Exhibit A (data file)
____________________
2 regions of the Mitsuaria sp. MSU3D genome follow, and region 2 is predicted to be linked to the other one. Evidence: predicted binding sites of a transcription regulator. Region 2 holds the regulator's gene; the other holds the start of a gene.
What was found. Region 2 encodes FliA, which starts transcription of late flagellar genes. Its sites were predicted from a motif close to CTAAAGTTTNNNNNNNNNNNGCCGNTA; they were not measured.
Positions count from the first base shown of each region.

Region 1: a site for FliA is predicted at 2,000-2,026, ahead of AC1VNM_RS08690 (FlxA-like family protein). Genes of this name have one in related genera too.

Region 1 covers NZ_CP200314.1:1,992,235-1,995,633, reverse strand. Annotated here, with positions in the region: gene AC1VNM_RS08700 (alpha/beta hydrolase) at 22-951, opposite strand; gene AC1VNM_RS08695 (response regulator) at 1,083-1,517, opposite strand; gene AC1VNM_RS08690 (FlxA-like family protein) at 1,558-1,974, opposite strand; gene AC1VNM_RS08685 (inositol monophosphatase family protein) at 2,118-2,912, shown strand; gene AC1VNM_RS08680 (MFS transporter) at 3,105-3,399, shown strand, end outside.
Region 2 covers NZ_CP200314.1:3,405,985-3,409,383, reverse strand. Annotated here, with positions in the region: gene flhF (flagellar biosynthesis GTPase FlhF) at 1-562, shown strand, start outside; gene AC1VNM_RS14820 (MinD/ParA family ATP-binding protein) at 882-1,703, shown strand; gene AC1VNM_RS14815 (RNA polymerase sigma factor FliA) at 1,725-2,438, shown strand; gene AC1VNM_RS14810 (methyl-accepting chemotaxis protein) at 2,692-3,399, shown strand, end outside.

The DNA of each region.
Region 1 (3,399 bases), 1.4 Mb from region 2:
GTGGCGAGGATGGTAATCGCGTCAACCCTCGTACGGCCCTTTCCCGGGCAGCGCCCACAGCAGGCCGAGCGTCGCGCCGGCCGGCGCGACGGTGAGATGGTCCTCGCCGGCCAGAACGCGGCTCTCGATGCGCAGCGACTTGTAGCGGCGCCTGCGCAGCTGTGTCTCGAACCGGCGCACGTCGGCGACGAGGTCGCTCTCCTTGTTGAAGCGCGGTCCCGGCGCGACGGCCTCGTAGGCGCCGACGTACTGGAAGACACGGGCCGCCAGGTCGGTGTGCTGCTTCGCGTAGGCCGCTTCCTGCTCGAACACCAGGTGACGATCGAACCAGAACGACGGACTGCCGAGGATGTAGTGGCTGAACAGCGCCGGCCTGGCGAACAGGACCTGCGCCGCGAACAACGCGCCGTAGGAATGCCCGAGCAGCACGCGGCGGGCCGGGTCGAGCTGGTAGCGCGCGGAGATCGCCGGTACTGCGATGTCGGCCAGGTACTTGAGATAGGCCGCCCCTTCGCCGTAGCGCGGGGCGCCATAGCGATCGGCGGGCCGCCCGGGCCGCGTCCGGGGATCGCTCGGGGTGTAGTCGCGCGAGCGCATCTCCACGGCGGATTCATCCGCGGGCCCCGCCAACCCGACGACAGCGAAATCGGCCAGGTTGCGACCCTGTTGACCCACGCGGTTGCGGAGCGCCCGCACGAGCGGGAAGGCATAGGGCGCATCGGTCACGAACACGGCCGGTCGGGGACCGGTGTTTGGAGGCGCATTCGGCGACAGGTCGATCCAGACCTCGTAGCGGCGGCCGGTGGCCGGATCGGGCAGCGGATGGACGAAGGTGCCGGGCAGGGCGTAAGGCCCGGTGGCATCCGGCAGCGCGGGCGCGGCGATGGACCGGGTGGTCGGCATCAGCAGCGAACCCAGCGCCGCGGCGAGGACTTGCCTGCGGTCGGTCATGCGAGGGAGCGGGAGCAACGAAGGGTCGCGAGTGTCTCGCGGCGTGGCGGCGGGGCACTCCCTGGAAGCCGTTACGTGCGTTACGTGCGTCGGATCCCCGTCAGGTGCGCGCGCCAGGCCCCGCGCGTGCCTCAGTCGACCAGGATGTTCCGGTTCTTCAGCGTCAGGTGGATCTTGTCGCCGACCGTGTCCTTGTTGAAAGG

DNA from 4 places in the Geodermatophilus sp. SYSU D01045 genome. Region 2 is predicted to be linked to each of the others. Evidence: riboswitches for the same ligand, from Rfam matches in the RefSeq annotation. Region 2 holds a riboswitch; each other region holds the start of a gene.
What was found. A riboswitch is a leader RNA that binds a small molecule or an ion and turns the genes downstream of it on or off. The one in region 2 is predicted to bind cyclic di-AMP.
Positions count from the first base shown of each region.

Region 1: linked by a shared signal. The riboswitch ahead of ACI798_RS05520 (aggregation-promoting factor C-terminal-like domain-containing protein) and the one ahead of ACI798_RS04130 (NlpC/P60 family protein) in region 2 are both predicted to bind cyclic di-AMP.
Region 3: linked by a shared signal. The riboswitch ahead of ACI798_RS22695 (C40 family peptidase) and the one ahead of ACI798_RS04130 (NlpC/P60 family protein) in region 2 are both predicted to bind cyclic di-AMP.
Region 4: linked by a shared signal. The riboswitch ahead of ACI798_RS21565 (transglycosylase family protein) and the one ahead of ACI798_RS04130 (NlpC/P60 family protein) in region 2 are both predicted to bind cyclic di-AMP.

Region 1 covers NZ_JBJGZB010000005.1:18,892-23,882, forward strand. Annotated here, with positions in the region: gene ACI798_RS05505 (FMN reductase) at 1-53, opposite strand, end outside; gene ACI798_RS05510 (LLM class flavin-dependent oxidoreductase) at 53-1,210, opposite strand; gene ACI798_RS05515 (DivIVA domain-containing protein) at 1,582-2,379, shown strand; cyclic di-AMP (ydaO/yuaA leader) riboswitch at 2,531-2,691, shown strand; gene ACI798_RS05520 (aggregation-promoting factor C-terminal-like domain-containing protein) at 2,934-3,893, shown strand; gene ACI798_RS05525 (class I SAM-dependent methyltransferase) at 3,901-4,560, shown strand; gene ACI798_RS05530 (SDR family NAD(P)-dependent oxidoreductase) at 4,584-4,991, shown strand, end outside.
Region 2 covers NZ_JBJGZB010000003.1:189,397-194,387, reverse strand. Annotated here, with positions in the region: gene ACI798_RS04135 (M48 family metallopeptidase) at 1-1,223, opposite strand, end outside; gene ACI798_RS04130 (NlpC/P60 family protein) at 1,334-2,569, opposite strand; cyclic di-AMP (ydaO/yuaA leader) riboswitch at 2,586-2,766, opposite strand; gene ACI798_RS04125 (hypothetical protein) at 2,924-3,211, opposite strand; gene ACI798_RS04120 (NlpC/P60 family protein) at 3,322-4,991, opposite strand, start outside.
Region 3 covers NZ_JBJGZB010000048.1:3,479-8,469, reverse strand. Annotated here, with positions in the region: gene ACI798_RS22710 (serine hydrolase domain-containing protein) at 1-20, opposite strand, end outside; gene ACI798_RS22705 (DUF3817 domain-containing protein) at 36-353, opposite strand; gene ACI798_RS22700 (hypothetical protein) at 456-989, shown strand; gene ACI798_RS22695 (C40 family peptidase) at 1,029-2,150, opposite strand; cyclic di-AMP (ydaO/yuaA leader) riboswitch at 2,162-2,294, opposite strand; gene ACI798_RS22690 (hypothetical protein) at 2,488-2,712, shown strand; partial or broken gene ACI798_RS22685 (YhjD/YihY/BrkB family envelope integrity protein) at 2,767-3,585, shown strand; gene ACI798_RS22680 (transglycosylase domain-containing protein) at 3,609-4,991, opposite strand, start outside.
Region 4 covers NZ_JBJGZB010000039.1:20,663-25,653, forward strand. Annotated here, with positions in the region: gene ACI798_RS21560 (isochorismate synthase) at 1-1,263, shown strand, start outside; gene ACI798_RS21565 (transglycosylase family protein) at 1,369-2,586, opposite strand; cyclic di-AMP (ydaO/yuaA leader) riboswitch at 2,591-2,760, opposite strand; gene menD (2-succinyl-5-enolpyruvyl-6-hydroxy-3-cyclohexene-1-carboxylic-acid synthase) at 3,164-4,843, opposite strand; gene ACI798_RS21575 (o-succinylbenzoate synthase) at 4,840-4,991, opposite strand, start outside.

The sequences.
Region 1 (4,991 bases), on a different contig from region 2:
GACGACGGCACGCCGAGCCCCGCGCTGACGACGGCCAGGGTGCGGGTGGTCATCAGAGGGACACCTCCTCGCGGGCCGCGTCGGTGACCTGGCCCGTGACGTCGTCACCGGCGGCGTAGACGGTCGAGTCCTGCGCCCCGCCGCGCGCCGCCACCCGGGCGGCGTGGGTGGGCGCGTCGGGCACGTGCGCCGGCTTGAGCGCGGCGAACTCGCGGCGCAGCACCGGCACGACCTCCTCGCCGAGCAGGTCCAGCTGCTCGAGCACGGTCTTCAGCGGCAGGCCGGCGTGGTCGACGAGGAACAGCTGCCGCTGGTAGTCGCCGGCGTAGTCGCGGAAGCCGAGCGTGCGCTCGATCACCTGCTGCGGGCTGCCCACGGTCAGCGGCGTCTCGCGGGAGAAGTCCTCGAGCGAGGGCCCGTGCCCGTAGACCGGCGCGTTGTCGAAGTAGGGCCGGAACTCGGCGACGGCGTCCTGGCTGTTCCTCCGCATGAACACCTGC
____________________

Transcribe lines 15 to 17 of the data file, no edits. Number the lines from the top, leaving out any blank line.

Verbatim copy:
Region 4: linked by a shared signal. The riboswitch ahead of ACI798_RS21565 (transglycosylase family protein) and the one ahead of ACI798_RS04130 (NlpC/P60 family protein) in region 2 are both predicted to bind cyclic di-AMP.

Region 1 covers NZ_JBJGZB010000005.1:18,892-23,882, forward strand. Annotated here, with positions in the region: gene ACI798_RS05505 (FMN reductase) at 1-53, opposite strand, end outside; gene ACI798_RS05510 (LLM class flavin-dependent oxidoreductase) at 53-1,210, opposite strand; gene ACI798_RS05515 (DivIVA domain-containing protein) at 1,582-2,379, shown strand; cyclic di-AMP (ydaO/yuaA leader) riboswitch at 2,531-2,691, shown strand; gene ACI798_RS05520 (aggregation-promoting factor C-terminal-like domain-containing protein) at 2,934-3,893, shown strand; gene ACI798_RS05525 (class I SAM-dependent methyltransferase) at 3,901-4,560, shown strand; gene ACI798_RS05530 (SDR family NAD(P)-dependent oxidoreductase) at 4,584-4,991, shown strand, end outside.
Region 2 covers NZ_JBJGZB010000003.1:189,397-194,387, reverse strand. Annotated here, with positions in the region: gene ACI798_RS04135 (M48 family metallopeptidase) at 1-1,223, opposite strand, end outside; gene ACI798_RS04130 (NlpC/P60 family protein) at 1,334-2,569, opposite strand; cyclic di-AMP (ydaO/yuaA leader) riboswitch at 2,586-2,766, opposite strand; gene ACI798_RS04125 (hypothetical protein) at 2,924-3,211, opposite strand; gene ACI798_RS04120 (NlpC/P60 family protein) at 3,322-4,991, opposite strand, start outside.